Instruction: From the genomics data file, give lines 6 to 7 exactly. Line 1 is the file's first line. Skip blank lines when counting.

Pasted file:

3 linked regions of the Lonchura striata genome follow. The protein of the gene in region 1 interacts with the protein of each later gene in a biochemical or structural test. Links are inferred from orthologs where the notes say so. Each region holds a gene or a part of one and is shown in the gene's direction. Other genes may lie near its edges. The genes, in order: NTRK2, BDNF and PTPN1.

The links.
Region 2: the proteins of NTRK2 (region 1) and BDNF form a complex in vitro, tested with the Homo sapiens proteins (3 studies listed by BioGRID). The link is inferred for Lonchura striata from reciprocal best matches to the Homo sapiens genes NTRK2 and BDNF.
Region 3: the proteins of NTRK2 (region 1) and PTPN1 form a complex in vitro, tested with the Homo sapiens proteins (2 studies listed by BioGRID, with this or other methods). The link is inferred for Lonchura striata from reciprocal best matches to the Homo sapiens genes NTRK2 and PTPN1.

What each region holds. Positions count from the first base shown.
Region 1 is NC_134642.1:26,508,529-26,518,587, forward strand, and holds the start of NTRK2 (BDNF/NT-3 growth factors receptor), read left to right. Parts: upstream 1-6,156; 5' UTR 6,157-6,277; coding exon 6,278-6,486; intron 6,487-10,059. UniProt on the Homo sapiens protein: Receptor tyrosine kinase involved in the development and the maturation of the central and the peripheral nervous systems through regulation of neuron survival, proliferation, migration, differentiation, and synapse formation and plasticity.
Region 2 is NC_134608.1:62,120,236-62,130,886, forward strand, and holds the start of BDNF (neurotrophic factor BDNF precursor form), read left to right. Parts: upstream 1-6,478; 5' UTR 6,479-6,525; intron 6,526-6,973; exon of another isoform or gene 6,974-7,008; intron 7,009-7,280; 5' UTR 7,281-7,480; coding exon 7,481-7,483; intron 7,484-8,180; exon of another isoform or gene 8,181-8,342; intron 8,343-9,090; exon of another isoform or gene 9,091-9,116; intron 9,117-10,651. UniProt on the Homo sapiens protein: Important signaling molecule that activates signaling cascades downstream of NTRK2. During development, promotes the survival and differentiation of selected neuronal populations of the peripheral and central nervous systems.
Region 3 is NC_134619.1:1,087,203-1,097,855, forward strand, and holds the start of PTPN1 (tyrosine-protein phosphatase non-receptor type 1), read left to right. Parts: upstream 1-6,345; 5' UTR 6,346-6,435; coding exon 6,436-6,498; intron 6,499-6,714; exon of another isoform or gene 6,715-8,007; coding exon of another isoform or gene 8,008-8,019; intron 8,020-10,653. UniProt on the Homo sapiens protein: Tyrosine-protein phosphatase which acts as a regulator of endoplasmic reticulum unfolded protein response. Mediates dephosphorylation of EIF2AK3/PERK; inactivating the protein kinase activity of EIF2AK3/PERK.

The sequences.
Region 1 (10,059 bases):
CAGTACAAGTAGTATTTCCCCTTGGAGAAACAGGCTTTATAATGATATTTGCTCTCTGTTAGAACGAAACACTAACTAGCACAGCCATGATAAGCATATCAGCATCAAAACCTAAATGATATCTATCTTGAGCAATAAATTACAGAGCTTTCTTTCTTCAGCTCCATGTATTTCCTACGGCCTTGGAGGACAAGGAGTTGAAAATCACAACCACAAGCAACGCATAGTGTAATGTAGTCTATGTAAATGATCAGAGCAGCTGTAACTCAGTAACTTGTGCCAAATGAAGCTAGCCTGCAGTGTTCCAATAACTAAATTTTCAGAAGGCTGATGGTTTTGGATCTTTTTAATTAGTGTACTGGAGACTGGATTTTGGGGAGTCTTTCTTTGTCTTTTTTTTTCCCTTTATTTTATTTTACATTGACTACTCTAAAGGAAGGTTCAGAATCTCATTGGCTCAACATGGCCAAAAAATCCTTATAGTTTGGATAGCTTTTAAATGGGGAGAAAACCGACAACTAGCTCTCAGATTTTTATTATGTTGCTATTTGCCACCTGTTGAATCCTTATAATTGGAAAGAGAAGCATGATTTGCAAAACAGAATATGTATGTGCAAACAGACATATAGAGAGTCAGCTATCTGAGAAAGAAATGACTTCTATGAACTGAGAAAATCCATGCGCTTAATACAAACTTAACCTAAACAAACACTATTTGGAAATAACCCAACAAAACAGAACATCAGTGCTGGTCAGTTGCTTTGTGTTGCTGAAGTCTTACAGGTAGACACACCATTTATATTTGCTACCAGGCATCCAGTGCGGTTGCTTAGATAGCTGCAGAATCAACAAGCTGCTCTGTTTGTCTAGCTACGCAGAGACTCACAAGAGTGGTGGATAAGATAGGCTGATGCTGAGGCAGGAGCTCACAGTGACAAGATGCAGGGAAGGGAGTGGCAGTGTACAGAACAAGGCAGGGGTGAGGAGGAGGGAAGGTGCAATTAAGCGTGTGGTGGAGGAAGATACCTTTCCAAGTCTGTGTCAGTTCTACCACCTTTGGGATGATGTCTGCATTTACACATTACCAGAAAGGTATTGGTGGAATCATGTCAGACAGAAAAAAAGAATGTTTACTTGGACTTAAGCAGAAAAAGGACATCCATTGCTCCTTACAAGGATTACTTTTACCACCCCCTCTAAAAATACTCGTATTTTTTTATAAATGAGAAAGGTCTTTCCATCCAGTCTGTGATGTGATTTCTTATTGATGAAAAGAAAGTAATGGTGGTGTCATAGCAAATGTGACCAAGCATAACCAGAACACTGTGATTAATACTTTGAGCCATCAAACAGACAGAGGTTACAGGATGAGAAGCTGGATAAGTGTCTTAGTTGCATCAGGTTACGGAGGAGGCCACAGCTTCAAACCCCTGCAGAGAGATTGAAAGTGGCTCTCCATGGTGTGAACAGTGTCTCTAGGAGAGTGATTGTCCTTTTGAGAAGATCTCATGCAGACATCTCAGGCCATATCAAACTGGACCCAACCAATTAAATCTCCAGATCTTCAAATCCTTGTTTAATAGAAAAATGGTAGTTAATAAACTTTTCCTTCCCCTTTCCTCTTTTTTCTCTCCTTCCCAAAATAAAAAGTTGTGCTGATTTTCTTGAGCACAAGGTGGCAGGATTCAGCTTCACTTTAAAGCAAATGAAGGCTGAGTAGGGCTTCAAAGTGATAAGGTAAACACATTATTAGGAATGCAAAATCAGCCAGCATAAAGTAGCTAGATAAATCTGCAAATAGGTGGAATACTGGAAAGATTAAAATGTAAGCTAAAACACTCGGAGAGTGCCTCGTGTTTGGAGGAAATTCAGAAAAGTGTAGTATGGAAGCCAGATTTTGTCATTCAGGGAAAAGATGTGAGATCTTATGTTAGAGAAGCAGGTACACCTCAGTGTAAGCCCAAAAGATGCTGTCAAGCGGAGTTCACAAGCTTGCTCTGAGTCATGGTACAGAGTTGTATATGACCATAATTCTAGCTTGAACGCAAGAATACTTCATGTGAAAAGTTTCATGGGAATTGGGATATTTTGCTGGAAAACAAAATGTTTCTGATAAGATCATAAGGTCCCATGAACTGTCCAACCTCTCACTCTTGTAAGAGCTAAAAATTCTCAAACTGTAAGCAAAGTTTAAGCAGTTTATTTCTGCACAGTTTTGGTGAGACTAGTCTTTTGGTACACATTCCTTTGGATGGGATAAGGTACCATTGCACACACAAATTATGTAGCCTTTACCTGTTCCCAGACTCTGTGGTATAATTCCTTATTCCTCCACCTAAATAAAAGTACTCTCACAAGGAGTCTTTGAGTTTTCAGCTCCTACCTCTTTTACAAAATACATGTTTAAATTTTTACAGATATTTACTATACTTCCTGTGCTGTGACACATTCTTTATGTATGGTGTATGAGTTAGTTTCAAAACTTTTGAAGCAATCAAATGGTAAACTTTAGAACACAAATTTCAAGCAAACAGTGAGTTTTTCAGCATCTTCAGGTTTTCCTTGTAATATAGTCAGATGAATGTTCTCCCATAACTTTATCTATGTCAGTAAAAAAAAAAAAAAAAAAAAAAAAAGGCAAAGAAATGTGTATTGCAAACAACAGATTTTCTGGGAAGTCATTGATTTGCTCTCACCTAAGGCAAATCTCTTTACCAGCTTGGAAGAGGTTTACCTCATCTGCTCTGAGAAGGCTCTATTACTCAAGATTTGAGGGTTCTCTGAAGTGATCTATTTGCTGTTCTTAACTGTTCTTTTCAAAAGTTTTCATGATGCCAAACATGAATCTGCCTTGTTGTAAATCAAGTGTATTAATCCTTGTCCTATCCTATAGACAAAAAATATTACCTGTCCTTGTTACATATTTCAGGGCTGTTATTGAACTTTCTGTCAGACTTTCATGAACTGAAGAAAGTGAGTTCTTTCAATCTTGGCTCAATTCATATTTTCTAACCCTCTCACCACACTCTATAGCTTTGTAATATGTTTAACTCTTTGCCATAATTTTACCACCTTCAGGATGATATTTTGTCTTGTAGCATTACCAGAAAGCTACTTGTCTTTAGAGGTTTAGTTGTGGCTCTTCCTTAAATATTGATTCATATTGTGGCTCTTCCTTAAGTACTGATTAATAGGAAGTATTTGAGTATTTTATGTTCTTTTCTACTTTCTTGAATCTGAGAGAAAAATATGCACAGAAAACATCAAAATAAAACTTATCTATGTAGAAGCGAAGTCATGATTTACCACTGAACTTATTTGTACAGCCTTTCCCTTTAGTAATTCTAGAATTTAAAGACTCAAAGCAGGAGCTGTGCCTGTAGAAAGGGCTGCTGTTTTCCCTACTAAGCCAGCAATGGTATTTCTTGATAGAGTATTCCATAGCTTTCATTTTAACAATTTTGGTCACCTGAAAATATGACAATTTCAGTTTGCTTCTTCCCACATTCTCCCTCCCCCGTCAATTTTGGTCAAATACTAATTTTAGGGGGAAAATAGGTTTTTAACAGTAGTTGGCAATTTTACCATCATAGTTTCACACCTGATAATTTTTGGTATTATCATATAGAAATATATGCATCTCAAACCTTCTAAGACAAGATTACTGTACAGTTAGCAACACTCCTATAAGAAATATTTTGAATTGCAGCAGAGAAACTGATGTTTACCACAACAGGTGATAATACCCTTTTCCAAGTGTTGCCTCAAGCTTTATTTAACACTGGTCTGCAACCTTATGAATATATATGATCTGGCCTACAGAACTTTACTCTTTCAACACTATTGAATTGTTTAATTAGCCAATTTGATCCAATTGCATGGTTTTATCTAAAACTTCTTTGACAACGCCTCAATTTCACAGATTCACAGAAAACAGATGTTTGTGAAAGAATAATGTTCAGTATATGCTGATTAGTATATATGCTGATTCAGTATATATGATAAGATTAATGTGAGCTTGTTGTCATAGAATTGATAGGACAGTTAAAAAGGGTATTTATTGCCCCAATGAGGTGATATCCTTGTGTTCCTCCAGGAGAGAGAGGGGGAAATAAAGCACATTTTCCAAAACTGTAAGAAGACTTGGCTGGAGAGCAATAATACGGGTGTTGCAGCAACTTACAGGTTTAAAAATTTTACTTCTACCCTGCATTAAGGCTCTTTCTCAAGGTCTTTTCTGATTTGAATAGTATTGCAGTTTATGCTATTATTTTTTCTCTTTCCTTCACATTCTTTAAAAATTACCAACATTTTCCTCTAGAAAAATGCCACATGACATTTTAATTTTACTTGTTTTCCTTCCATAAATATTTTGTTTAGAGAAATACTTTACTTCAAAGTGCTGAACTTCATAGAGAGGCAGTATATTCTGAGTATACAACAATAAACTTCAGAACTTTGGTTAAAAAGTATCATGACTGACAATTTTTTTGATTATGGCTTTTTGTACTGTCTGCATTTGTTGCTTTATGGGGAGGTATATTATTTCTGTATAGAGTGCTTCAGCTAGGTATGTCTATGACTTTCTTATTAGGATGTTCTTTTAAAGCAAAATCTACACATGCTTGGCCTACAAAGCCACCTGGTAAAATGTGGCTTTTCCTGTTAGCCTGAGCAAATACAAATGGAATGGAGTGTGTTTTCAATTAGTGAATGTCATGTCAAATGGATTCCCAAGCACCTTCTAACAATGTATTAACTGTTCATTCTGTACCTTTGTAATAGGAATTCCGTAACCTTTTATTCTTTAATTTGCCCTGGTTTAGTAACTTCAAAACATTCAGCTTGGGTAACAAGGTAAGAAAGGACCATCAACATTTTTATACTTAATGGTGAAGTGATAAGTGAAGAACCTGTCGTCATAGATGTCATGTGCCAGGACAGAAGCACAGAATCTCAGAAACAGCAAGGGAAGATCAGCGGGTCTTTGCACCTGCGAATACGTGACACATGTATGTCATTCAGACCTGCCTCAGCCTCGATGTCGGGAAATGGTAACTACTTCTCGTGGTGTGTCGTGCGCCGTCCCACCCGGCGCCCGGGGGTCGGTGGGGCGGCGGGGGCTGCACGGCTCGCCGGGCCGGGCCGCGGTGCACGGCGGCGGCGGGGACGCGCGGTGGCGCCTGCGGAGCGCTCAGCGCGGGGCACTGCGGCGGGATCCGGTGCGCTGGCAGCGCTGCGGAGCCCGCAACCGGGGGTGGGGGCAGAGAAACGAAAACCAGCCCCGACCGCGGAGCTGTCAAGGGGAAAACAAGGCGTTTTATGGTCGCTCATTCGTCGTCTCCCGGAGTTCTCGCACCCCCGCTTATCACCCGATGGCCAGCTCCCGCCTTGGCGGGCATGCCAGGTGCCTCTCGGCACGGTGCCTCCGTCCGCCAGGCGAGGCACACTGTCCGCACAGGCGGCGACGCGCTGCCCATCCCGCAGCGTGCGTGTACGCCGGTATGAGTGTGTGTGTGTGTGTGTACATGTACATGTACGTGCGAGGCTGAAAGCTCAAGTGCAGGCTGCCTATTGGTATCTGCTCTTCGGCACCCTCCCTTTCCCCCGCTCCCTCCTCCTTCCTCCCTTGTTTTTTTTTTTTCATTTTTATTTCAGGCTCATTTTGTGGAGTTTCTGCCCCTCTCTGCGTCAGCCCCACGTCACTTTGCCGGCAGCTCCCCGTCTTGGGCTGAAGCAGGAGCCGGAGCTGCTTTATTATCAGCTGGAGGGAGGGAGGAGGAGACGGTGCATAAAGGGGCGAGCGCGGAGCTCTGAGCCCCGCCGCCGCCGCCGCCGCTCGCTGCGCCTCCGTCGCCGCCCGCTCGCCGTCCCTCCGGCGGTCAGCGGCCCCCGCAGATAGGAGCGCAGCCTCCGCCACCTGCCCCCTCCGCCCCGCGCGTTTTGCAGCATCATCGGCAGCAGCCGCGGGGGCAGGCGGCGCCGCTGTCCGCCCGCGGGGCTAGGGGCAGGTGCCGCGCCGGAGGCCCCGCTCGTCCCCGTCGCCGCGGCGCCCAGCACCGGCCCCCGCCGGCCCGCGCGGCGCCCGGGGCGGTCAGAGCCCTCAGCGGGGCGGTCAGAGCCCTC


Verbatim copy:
Region 1 is NC_134642.1:26,508,529-26,518,587, forward strand, and holds the start of NTRK2 (BDNF/NT-3 growth factors receptor), read left to right. Parts: upstream 1-6,156; 5' UTR 6,157-6,277; coding exon 6,278-6,486; intron 6,487-10,059. UniProt on the Homo sapiens protein: Receptor tyrosine kinase involved in the development and the maturation of the central and the peripheral nervous systems through regulation of neuron survival, proliferation, migration, differentiation, and synapse formation and plasticity.
Region 2 is NC_134608.1:62,120,236-62,130,886, forward strand, and holds the start of BDNF (neurotrophic factor BDNF precursor form), read left to right. Parts: upstream 1-6,478; 5' UTR 6,479-6,525; intron 6,526-6,973; exon of another isoform or gene 6,974-7,008; intron 7,009-7,280; 5' UTR 7,281-7,480; coding exon 7,481-7,483; intron 7,484-8,180; exon of another isoform or gene 8,181-8,342; intron 8,343-9,090; exon of another isoform or gene 9,091-9,116; intron 9,117-10,651. UniProt on the Homo sapiens protein: Important signaling molecule that activates signaling cascades downstream of NTRK2. During development, promotes the survival and differentiation of selected neuronal populations of the peripheral and central nervous systems.